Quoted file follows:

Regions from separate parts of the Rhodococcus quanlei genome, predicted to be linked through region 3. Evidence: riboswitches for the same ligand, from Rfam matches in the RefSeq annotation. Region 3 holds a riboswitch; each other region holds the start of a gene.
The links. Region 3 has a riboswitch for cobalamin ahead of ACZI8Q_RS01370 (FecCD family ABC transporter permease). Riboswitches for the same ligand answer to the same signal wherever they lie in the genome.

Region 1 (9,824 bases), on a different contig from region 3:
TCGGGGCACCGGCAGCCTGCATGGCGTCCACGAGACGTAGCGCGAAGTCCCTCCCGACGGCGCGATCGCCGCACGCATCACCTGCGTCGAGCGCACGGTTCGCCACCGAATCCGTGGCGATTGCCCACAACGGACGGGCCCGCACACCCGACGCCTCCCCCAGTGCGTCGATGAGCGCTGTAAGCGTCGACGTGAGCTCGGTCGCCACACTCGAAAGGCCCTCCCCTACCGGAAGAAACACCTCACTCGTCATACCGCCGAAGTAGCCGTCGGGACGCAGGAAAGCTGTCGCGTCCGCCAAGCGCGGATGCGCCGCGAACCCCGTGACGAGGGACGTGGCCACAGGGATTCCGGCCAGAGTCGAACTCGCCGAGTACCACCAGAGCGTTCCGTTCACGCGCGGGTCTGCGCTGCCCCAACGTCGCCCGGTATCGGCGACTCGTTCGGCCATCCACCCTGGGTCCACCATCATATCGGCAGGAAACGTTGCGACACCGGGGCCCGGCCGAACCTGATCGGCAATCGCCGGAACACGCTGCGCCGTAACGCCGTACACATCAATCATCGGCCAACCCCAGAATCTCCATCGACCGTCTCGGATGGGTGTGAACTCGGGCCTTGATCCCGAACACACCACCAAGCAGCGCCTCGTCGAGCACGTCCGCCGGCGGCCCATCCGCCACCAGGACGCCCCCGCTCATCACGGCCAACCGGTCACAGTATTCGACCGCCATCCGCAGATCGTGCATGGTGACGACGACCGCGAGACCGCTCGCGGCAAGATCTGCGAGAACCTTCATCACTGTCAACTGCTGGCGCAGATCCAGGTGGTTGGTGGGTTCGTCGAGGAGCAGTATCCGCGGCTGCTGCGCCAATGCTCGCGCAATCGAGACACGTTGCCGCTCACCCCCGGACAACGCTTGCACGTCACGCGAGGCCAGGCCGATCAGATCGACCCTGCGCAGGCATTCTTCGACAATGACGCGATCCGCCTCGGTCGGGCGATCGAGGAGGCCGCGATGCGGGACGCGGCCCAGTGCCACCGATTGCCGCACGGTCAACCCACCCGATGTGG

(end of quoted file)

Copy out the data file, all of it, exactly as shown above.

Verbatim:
Regions from separate parts of the Rhodococcus quanlei genome, predicted to be linked through region 3. Evidence: riboswitches for the same ligand, from Rfam matches in the RefSeq annotation. Region 3 holds a riboswitch; each other region holds the start of a gene.
The links. Region 3 has a riboswitch for cobalamin ahead of ACZI8Q_RS01370 (FecCD family ABC transporter permease). Riboswitches for the same ligand answer to the same signal wherever they lie in the genome.

Region 1 (9,824 bases), on a different contig from region 3:
TCGGGGCACCGGCAGCCTGCATGGCGTCCACGAGACGTAGCGCGAAGTCCCTCCCGACGGCGCGATCGCCGCACGCATCACCTGCGTCGAGCGCACGGTTCGCCACCGAATCCGTGGCGATTGCCCACAACGGACGGGCCCGCACACCCGACGCCTCCCCCAGTGCGTCGATGAGCGCTGTAAGCGTCGACGTGAGCTCGGTCGCCACACTCGAAAGGCCCTCCCCTACCGGAAGAAACACCTCACTCGTCATACCGCCGAAGTAGCCGTCGGGACGCAGGAAAGCTGTCGCGTCCGCCAAGCGCGGATGCGCCGCGAACCCCGTGACGAGGGACGTGGCCACAGGGATTCCGGCCAGAGTCGAACTCGCCGAGTACCACCAGAGCGTTCCGTTCACGCGCGGGTCTGCGCTGCCCCAACGTCGCCCGGTATCGGCGACTCGTTCGGCCATCCACCCTGGGTCCACCATCATATCGGCAGGAAACGTTGCGACACCGGGGCCCGGCCGAACCTGATCGGCAATCGCCGGAACACGCTGCGCCGTAACGCCGTACACATCAATCATCGGCCAACCCCAGAATCTCCATCGACCGTCTCGGATGGGTGTGAACTCGGGCCTTGATCCCGAACACACCACCAAGCAGCGCCTCGTCGAGCACGTCCGCCGGCGGCCCATCCGCCACCAGGACGCCCCCGCTCATCACGGCCAACCGGTCACAGTATTCGACCGCCATCCGCAGATCGTGCATGGTGACGACGACCGCGAGACCGCTCGCGGCAAGATCTGCGAGAACCTTCATCACTGTCAACTGCTGGCGCAGATCCAGGTGGTTGGTGGGTTCGTCGAGGAGCAGTATCCGCGGCTGCTGCGCCAATGCTCGCGCAATCGAGACACGTTGCCGCTCACCCCCGGACAACGCTTGCACGTCACGCGAGGCCAGGCCGATCAGATCGACCCTGCGCAGGCATTCTTCGACAATGACGCGATCCGCCTCGGTCGGGCGATCGAGGAGGCCGCGATGCGGGACGCGGCCCAGTGCCACCGATTGCCGCACGGTCAACCCACCCGATGTGG